2. A more common definition of "unloaded firearm" is adopted, bringing the Revised Code's language into line with common gun nomenclature. I lecture to over 250 concealed carry students per month, and I can say that the current Revised Code definition of "unloaded" is the single biggest surprise for most of these students. This change brings the law's wording into alignment with gun safety wording.

3. The Ohio Attorney General is given the ability to make, and publish, a determination that another state will, without written agreement, recognize Ohio's concealed handgun license in return for Ohio recognizing that state's concealed handgun license. This will have the same effect as entering into a formal written agreement with that state, thus expanding the number of states where Buckeyes can carry a handgun for self-defense.

4. The range competency requirement for a person wishing to renew their concealed handgun license for a second time is removed. By the time someone is renewing for a second time, they have been carrying a concealed handgun for almost 10 years. We know this person has not had any significant criminal/safety infraction during this decade, otherwise they would not be eligible for renewal.

I would like to extend my sincere thanks and gratitude to the Ohio State Highway Patrol, Ohio Attorney General Mike DeWine and the Buckeye State Sheriff's Association. As you can imagine, there is not always exact agreement between gun owners and these groups. However, I can say, enthusiastically and without reservation, that these groups have been willing, engaged, good-faith participants during the consideration of this bill. While no one has gotten exactly what they want in this bill, it is clear the bill and amendments you are voting on today are better products because of the careful consideration and input provided by all participants.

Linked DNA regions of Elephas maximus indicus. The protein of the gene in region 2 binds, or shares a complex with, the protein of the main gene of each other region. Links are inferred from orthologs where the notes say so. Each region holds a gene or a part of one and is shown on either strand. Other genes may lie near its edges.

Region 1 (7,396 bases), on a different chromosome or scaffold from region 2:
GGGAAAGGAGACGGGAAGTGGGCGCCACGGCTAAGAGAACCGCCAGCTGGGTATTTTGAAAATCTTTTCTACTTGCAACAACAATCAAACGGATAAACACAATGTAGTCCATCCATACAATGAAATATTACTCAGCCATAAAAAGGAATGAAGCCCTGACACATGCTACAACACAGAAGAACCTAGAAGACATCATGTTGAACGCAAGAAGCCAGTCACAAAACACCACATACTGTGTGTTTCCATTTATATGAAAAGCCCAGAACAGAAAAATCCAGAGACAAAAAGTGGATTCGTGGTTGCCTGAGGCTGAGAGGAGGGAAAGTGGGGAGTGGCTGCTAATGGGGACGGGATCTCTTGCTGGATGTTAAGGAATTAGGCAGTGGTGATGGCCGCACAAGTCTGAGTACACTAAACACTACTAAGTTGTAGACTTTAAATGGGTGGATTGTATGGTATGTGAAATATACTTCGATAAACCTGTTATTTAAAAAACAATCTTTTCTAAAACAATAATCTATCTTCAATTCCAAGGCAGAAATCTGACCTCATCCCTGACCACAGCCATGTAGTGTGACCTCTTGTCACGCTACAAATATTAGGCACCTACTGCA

The three Democrats, all from urban areas in Cleveland and Columbus were unmoved with Buckeye Firearms Association testimony which showed a majority of self-defense shootings happen in the urban areas they represent. It's sad they don't seem understand that we are fighting to keep their constituents safe from violent crime that is more prevalent in their districts than more rural areas of Ohio.

"This is a common sense reform to Ohio firearms laws," said Jim Irvine, BFA Chairman. "This bill makes corrections to the definition of an unloaded firearm, eliminates a rarely-used competency check and streamlines reciprocity. It's puzzling that anyone would be against that."

We thank Chairman Wagoner, Vice Chair Larry Obhoff, Senator Faber, President Niehaus and the others who helped ensure we have a good bill headed to the Senate floor.

Time is extremely tight as tomorrow is expected to be the last day of the legislative session. The bill still requires a floor vote in the Senate, and then a concurrence vote on the House floor before they adjourn for the year. If the bill passes both these hurtles, it will head to Governor Kasich for his signature. Any bills not sent to the Governor die at the end of the year.

Just click here and enter your zip code to find your Senator's number.

Jim Irvine is the Buckeye Firearms Association Chairman, and recipient of the NRA-ILA's 2011 "Jay M. Littlefield Volunteer of the Year Award" and the CCRKBA's 2012 "Gun Rights Defender of the Year Award."